MR – Your thought was to improve your child?

 

JH – Right

 

MR – When the raid finally came how was that perceived?   How were the police, courts and media seen?

 

JH – We perceived the raid as Satan trying to dissuade us from our true path.  Legally the raid was a fiasco and totally unjustified and not supported or executed well.  Child abuse occurred at that time.  Judge Mahady also bore our appraisal of the situation and threw everything out of court.  I want to return to the subject of fruit and Community lifestyle.  The Tribes love their brothers/sisters and thereby proclaim to possess the truth.  They speak often of being in the light, living in the light, having no darkness.  One Bible verse says – “If someone’s in the light then darkness has no power in him.”  If that were true would Tribes members want to hide something?  If that were true would Community members want to make something seem different than it appears?  If tribes members were following the God of Heaven and He told them to discipline children would they want to hide that fact?

 

MR – So in some way they knew that was wrong?

 

JH – That takes place on a personal level almost 100% or 99.9%.

 

JH – Tribes members lose position if they show inner conflict because one’s status is equated directly to their spiritual maturity.  To reiterate, if they hold no standing or title, they enjoy no real spirituality.

 

MR – Did you discipline children?

 

JH – I participated in several severe and not so severe disciplinary sessions with my own child and other people’s children.  We began teaching babies from 6 months of age the meaning of no.  Usually the discipline wasn’t as severe for as six month old although some of the younger members could not be trusted in that matter.

 

MR – What type of discipline would a six month old baby endure if they reached for candy?

 

JH – Normally they would experience just a little smack on the hand or something to get their attention.  Discipline for a six month old was not very severe, but when the parent said no the baby knew they were disobedient.  Elbert always taught us – the disobedience was the offense – not the offense itself. 

 

MR – Does the discipline of the children haunt you?  Or do you say I was under the control of another?

 

JH – I take responsibility for joining the Community and making the decision to stay for 15 years.  I’m really glad I decided to leave, but my choice would have proved better if I exited earlier.  Up to the day I left I defended Gene Spriggs and his teachings.  I certainly feel sorry now for the situations I involved myself in that are clear to me were solely because I sought to obey Elbert Eugene Spriggs.  I desired to obey Tribes members with my actions in obeying Spriggs, not the true conviction of my heart.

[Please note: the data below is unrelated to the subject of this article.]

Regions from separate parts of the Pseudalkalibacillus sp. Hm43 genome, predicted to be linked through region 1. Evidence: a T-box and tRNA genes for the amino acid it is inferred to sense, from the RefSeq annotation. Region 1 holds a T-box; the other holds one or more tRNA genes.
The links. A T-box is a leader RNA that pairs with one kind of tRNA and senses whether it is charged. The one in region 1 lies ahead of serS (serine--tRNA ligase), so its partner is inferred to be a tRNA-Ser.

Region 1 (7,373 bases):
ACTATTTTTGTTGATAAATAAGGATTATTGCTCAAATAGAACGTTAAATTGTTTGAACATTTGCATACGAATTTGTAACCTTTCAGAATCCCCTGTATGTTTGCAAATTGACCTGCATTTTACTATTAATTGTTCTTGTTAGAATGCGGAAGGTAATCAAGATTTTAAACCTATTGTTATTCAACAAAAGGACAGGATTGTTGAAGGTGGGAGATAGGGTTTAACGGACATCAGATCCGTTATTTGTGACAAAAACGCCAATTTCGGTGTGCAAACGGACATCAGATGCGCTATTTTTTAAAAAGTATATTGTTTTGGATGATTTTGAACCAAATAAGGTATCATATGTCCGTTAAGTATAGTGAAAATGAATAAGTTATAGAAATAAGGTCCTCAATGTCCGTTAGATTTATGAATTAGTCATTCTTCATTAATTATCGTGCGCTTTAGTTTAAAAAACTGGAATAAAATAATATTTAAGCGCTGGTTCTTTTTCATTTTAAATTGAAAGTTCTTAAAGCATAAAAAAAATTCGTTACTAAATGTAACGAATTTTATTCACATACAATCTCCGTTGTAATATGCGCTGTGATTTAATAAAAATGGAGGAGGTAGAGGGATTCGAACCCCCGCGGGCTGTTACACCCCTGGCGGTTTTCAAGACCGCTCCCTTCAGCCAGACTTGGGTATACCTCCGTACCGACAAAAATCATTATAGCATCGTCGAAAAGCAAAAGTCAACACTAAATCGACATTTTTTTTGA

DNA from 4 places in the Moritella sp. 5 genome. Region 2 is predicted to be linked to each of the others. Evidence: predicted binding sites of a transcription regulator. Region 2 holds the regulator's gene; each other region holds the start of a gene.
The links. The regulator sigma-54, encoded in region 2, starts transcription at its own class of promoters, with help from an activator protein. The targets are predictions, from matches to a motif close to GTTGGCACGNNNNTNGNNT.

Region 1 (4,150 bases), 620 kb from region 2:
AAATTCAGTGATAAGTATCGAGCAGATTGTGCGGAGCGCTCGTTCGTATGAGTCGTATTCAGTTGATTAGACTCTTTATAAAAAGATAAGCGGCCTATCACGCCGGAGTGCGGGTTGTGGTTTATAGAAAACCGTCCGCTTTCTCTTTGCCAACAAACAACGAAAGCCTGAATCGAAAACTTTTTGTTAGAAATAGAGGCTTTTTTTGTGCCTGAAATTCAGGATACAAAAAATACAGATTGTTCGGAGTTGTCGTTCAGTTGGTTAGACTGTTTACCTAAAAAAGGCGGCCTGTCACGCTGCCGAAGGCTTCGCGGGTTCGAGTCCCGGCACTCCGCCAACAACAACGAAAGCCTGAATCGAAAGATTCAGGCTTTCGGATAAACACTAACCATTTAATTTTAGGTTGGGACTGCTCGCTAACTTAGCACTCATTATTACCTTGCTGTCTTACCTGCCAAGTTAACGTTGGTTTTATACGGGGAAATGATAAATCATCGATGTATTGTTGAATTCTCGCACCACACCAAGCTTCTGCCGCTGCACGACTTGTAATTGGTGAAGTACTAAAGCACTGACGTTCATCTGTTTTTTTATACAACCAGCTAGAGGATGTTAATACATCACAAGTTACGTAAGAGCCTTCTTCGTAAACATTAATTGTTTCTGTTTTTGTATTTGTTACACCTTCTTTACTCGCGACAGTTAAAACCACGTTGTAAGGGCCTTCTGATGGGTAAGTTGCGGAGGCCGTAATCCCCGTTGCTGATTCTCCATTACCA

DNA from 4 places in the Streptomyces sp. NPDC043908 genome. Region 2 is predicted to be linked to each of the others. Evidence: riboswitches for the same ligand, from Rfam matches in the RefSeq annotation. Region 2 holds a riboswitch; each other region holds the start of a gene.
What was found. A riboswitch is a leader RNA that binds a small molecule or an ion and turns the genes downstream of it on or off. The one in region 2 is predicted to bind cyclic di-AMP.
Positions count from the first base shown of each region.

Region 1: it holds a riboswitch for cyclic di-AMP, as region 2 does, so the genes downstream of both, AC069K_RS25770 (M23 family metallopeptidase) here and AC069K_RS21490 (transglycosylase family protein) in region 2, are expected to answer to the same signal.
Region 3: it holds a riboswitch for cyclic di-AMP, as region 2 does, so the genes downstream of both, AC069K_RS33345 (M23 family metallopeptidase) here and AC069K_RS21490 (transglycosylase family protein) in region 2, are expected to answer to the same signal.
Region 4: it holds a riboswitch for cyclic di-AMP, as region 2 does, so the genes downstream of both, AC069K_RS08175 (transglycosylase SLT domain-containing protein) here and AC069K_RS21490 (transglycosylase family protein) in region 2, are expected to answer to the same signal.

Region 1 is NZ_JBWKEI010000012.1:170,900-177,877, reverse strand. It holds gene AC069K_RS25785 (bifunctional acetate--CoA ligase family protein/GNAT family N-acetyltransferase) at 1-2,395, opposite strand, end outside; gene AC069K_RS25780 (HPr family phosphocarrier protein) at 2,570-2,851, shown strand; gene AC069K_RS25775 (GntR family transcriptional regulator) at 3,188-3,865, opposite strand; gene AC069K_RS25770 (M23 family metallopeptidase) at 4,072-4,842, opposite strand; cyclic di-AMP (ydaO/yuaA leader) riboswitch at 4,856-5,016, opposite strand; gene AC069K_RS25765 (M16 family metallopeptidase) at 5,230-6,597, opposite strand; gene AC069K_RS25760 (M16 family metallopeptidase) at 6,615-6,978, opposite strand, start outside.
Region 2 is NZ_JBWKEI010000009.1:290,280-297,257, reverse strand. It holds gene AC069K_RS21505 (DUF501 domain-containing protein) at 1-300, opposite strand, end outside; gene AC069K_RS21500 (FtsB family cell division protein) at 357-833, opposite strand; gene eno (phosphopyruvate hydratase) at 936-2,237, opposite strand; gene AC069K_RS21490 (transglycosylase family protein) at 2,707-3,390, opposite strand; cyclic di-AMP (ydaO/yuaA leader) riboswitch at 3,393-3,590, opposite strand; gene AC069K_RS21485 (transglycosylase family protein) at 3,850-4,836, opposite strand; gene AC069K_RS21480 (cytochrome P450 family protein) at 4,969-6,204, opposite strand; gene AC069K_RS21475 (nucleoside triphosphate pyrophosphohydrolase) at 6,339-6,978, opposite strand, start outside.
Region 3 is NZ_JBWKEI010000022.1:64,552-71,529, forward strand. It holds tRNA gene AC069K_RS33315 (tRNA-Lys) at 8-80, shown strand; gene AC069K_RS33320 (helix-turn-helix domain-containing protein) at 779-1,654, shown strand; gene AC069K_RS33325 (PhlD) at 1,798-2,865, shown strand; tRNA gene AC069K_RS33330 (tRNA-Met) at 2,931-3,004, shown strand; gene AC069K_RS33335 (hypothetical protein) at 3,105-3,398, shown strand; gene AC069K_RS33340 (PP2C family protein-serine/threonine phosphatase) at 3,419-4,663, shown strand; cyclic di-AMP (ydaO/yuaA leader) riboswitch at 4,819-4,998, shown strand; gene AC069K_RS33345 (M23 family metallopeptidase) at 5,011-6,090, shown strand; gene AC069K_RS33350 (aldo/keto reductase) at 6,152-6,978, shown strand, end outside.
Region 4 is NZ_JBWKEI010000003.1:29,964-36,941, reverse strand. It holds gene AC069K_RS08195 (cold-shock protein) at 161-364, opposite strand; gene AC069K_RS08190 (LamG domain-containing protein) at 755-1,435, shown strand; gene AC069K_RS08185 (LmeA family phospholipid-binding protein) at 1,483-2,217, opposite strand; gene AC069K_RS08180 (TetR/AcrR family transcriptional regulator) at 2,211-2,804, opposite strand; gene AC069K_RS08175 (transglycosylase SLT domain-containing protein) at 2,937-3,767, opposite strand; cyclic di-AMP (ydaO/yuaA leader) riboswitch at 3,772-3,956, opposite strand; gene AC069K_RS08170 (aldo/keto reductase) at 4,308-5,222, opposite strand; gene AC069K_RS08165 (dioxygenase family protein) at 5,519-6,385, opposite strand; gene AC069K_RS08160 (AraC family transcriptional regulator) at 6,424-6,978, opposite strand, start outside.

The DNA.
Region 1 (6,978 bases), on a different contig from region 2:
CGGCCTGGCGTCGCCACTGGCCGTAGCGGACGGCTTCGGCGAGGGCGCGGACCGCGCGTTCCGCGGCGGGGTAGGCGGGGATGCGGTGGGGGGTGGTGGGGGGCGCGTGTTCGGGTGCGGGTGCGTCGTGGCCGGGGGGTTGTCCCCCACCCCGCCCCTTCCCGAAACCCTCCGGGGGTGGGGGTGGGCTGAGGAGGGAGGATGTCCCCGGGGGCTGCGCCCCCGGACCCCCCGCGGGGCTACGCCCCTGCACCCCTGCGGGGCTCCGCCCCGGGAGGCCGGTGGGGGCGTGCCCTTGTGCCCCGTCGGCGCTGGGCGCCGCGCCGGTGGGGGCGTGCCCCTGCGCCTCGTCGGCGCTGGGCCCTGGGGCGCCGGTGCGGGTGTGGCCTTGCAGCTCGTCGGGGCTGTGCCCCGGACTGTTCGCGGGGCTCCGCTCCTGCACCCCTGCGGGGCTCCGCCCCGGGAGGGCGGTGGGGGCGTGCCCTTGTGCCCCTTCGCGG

MR – Did you participate on child discipline?

 

MP – I engaged in the discipline of the children and I really feel badly about that.  I disagreed with Gene Spriggs’ teachings and I talked about it openly.  I failed to advance in position because I overtly disagreed with Spriggs.  I kept on staying the same or going down in rank, although I made a lot of money for them.  I used to discipline other people’s children all the time if they disobeyed.  Newer members without much authority, position or insight often severely pummeled the children and as a result the new members needed correction.  Gene would address this situation and give the illustration of a swinging pendulum.  At times Elbert would say the Tribes members would become lenient with their children and the pendulum would swing to the right.  Eventually the pendulum would be centered in the middle.  Elbert Eugene Spriggs explained away the excesses of child abuse in this way.  Many children including my own endured abuse from Tribes members who lacked proper knowledge of child care.

 

MR – Young adults could discipline children?

 

MP – 16 year old youth could discipline younger children.

 

MR – A 16 year old could say to a parent that they were not raising their child right?

 

JH – Tribes members watch the every move of their fellow Community members at the communal meals.  If a Community member makes a wrong move, another person will point it out which shows their spiritual growth thus making their fellow Tribes member suffer as they knock them down a notch because another position exists to take over.

 

MR – Everybody’s watching each other?

 

MR – What might be a wrong move?

 

JH – I don’t like millet with molasses!

 

MP – Tribes member Danny Kirby hated black strap molasses.  Inexpensive to purchase, we ate blackstrap because farmers poured it on the cow hay.  We could buy a 5 gallon bucket of black strap for 3 dollars instead of the preferred molasses for 15 dollars a bucket.  Anything to save money as economics ruled our faith.  Black strap molasses was horribly bitter.  A household head tried to force 31 year old Danny Kirby to eat a spoonful of black strap molasses, but a two hour standoff ensued.  Finally Danny Kirby gave in and took a spoonful.  The household head looked at me and I said don’t even think about it because I hate that nasty black strap molasses.

 

MR – All Community members must live communally and relinquish their personal possessions.  You didn’t own a car, computer, TV, etc.  What was Gene Spriggs lifestyle like?

 

JH – If one saw Elbert Eugene Spriggs strolling down the street most people wouldn’t think that he controls a million dollars.  He doesn’t wear a Rolex or Armani suit but compared to one of the elders whose toes stick out the front of his boots and the knees out of his pants and his shirt in tatters, Gene Spriggs is well dressed.  Gene Spriggs often wears the latest LL Bean Polar fleece shirt and jacket, Hi Tech hikers, and Banana Republic pants.  Later on we learned that Spriggs owned 5 pairs of Hi Tech hikers in his closet.  Relatively speaking he lived as a very rich man.